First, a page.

But the protests had economic connotations as well: the division between the north and south of Sudan slashed oil revenues, the main cash-cow of the regime. There followed a general impoverishment of the population and a surge in the price of basic necessities, also thanks to the economic reforms enacted in 2017.

Al Bashir had already attempted to quench the protests by lowering the price of bread and other products with scarce success. The inflation had soared to 45%, making these economic initiatives useless.

Saudi Arabia and the United Arab Emirates promised to send humanitarian aid (grain, medicines, even oil), which makes things a little easier for the military regime. In addition, the two Gulf countries expressed public appreciation for the work carried out by the regime. This is mostly due to the Sudanese involvement in Yemen, which was paid for with over 2 billion dollars (in addition to a promise of 15 billion dollars of investment in the near future).

The role of the military

Surely Al Bashir was for 30 years a brutal dictator, but his actions were always supported by the military regime that kept him in power until last April. We are talking about the same ‘elite’ which now wants to judge and condemn him. In fact, the dictator initially tried to suppress protests with violence (reportedly 100 dead, a few hundred wounded and a wave of indiscriminate arrests) and by repeated changes in his government. He also refused to change the constitution, which granted him a third term in office. The results of his persecution were meager: the protest became structural, leading to his destitution and arrest.

Al Bashir carries the weight of the accusations for the repression in Darfur, which was very similar to a genocide and an ethnic cleansing. The international accusations and the arrest warrant in his name prevented the dictator from carrying out an adequate diplomatic activity abroad (with the notable exceptions of countries like Morocco, Egypt, South Africa and Saudi Arabia).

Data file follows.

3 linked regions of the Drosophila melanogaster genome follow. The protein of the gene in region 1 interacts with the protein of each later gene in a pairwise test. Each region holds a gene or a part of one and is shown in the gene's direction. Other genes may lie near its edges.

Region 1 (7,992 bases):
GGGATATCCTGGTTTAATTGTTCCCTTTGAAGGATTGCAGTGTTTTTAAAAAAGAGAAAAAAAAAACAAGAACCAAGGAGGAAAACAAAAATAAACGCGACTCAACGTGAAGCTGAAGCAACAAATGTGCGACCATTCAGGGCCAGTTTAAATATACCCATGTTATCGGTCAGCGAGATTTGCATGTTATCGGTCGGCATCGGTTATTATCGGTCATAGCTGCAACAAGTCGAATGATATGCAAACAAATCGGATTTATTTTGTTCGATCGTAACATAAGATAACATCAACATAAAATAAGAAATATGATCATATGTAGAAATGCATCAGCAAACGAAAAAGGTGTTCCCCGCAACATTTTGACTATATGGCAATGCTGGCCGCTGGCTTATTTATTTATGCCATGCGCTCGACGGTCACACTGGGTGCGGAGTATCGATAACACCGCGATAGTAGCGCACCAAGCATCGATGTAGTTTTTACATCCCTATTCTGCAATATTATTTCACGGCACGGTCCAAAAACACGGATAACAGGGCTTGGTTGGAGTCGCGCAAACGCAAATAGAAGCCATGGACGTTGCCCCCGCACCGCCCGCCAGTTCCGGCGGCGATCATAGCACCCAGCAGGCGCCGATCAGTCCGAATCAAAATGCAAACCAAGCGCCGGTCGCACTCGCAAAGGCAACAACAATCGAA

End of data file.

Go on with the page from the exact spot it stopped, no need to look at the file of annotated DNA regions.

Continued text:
Reportedly, during a search of his residence, authorities found suitcases bloated with banknotes amounting to roughly 130 million dollars. But surely he was not the only thief in Sudan, nor the only person who became rich by milking the nation. His entourage, including the military, did the same. Alas, in the fight for survival that ensued, Al Bashir has become the only culprit for the nation’s woes: violence, corruption and the economic crisis. From home arrests he was thus eventually transferred to prison.

The game being currently played by the military fluctuates between grants and promises and tries to appear above the parts, as if the military themselves had not played a central role in Sudan's past. Presently, the military regime is looking for a way shift to civilian rule that would leave their own power untouched.


sudan map


The interests of others